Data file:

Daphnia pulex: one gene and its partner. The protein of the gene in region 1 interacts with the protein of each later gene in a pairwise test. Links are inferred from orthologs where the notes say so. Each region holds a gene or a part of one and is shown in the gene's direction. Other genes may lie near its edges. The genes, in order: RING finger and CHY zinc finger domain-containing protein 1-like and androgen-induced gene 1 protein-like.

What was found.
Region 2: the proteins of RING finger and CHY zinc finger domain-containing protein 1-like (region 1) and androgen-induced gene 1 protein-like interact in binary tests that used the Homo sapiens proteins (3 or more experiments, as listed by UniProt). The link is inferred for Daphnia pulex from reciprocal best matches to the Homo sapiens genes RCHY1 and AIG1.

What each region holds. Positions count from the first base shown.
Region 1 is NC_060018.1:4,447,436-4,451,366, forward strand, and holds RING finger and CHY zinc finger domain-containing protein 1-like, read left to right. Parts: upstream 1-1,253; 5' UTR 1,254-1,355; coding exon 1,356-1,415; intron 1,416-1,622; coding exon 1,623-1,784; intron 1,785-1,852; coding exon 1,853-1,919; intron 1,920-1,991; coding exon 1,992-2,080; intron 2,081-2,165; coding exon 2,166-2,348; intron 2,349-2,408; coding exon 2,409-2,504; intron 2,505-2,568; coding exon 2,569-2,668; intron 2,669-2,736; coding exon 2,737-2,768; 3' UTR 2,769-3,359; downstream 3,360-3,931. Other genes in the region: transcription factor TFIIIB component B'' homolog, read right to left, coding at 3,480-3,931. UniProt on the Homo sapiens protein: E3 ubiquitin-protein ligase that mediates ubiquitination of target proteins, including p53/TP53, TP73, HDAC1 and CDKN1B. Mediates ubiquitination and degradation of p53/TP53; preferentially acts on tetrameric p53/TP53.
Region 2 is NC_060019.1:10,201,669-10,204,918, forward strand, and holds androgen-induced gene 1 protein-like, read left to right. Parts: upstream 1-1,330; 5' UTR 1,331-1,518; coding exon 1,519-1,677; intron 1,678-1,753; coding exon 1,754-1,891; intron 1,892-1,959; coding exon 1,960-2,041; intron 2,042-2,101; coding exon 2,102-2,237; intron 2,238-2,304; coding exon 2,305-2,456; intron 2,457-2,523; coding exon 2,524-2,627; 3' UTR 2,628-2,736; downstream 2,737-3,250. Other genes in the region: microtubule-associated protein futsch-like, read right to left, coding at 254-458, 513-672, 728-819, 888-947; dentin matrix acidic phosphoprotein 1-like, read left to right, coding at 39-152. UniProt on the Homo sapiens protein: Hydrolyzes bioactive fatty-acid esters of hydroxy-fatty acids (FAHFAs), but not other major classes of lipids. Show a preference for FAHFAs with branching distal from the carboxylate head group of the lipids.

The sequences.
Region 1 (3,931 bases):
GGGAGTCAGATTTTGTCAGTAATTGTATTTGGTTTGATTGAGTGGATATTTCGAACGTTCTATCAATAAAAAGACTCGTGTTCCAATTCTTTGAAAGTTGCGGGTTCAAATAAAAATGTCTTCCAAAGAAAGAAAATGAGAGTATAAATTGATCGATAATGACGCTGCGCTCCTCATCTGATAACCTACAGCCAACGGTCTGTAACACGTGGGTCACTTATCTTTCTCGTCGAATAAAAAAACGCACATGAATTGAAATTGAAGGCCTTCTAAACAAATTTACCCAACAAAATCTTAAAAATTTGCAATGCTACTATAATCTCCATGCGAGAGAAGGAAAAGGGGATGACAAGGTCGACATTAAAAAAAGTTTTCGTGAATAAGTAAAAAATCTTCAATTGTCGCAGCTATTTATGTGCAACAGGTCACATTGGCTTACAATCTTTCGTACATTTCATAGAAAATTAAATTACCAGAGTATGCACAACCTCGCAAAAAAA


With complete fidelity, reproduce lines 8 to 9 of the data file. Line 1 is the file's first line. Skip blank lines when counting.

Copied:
Region 1 (3,931 bases):
GGGAGTCAGATTTTGTCAGTAATTGTATTTGGTTTGATTGAGTGGATATTTCGAACGTTCTATCAATAAAAAGACTCGTGTTCCAATTCTTTGAAAGTTGCGGGTTCAAATAAAAATGTCTTCCAAAGAAAGAAAATGAGAGTATAAATTGATCGATAATGACGCTGCGCTCCTCATCTGATAACCTACAGCCAACGGTCTGTAACACGTGGGTCACTTATCTTTCTCGTCGAATAAAAAAACGCACATGAATTGAAATTGAAGGCCTTCTAAACAAATTTACCCAACAAAATCTTAAAAATTTGCAATGCTACTATAATCTCCATGCGAGAGAAGGAAAAGGGGATGACAAGGTCGACATTAAAAAAAGTTTTCGTGAATAAGTAAAAAATCTTCAATTGTCGCAGCTATTTATGTGCAACAGGTCACATTGGCTTACAATCTTTCGTACATTTCATAGAAAATTAAATTACCAGAGTATGCACAACCTCGCAAAAAAA